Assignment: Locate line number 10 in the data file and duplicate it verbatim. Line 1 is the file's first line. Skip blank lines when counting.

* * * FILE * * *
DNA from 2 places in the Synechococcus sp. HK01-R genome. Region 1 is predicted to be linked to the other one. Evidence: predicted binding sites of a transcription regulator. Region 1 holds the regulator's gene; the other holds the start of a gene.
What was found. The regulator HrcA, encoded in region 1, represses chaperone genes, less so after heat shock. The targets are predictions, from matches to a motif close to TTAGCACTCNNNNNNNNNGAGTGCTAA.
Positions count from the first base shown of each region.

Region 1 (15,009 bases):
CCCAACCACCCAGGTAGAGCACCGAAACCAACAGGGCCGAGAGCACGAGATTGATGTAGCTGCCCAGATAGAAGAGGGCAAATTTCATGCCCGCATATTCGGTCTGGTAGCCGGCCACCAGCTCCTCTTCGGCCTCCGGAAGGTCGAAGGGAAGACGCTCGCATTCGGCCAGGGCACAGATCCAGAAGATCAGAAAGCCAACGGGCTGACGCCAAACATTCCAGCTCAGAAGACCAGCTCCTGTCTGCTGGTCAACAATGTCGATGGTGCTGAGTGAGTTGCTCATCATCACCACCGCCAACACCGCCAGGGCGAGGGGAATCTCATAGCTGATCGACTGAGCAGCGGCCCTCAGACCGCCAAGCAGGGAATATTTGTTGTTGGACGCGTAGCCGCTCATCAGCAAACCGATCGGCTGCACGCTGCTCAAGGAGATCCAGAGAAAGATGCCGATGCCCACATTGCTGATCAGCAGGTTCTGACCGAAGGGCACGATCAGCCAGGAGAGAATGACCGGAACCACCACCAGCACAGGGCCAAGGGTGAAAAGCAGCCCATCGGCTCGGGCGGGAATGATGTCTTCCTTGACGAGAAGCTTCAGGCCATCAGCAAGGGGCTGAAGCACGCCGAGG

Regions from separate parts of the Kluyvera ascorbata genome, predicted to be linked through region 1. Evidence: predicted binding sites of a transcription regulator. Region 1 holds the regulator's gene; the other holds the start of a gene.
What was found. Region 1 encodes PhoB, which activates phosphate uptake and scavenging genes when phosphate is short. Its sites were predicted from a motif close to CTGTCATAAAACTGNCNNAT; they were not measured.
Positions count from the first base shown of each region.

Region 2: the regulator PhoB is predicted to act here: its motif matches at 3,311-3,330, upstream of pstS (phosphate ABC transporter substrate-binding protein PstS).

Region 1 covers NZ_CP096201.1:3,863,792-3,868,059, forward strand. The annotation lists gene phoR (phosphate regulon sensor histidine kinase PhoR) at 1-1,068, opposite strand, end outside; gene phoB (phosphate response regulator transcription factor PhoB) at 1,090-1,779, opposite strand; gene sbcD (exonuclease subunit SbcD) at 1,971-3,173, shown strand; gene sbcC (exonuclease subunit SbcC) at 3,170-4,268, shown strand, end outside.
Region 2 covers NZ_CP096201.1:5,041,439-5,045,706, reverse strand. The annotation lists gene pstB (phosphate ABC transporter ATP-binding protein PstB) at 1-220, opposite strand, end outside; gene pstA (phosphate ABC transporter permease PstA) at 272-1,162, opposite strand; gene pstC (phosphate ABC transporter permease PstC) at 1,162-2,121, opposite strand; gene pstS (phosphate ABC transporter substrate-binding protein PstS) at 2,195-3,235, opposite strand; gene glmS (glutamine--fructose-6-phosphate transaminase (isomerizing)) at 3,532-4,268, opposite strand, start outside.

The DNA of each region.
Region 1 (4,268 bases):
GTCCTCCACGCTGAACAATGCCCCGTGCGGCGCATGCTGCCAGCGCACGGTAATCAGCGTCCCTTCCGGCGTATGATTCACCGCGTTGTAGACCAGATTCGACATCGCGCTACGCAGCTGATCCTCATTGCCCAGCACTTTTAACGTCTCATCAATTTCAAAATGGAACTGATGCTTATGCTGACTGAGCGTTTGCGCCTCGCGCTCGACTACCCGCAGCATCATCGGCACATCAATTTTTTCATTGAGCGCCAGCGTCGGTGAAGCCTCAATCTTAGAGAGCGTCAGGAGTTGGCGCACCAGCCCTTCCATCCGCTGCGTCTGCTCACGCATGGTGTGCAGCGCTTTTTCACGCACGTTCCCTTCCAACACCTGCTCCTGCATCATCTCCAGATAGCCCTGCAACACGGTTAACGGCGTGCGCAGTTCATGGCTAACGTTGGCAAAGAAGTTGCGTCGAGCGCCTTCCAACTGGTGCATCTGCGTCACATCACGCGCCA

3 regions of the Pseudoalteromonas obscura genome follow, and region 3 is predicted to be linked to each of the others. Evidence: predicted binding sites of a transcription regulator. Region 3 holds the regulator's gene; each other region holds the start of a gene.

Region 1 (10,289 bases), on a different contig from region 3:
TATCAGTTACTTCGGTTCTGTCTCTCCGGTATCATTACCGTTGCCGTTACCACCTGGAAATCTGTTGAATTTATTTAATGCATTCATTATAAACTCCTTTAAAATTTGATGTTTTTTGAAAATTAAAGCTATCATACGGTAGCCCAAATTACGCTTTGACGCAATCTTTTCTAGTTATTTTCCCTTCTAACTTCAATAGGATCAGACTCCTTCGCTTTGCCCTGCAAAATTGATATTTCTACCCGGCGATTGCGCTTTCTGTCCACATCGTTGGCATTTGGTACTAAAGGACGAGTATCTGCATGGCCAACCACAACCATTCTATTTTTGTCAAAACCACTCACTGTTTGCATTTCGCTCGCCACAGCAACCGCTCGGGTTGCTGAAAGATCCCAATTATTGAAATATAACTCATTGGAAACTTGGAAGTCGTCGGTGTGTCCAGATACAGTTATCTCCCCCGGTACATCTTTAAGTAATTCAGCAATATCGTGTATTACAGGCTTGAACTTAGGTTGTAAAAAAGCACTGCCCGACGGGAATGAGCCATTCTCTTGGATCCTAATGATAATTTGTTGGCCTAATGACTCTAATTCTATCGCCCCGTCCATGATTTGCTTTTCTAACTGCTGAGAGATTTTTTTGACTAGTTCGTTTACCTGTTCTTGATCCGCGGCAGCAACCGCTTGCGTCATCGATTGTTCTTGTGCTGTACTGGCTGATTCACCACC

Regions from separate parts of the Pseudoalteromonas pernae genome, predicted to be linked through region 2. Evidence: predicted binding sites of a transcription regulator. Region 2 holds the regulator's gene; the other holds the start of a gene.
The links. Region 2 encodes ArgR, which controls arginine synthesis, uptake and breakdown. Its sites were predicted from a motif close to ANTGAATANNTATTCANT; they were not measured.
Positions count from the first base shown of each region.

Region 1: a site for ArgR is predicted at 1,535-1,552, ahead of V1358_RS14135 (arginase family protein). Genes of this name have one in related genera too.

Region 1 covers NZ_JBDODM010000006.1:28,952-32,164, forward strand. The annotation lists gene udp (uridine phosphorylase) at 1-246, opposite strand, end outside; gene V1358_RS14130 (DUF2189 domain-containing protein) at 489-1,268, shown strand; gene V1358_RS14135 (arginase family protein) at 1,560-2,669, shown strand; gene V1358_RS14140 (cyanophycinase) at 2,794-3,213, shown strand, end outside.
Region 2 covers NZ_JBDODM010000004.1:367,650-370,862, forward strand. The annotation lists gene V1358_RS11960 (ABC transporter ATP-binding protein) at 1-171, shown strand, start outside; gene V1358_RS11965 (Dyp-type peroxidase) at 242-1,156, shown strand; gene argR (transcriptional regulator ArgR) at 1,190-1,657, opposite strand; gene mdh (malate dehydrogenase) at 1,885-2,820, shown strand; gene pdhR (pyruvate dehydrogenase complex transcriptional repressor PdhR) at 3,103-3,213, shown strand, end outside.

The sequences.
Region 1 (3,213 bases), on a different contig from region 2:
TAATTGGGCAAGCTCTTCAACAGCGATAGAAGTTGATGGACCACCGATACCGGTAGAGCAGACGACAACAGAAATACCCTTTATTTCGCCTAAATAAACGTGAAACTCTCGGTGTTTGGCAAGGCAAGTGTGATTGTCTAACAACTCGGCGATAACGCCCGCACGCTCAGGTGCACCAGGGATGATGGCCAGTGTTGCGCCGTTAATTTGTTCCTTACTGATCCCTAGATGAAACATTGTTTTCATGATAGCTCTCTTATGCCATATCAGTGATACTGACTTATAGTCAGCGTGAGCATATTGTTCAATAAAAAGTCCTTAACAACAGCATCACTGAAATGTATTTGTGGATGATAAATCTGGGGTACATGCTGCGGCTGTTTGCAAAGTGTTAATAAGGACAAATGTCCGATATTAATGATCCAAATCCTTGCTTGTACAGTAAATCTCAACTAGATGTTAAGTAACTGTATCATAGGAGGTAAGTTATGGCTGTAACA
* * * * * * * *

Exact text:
Region 1 covers NZ_CP096201.1:3,863,792-3,868,059, forward strand. The annotation lists gene phoR (phosphate regulon sensor histidine kinase PhoR) at 1-1,068, opposite strand, end outside; gene phoB (phosphate response regulator transcription factor PhoB) at 1,090-1,779, opposite strand; gene sbcD (exonuclease subunit SbcD) at 1,971-3,173, shown strand; gene sbcC (exonuclease subunit SbcC) at 3,170-4,268, shown strand, end outside.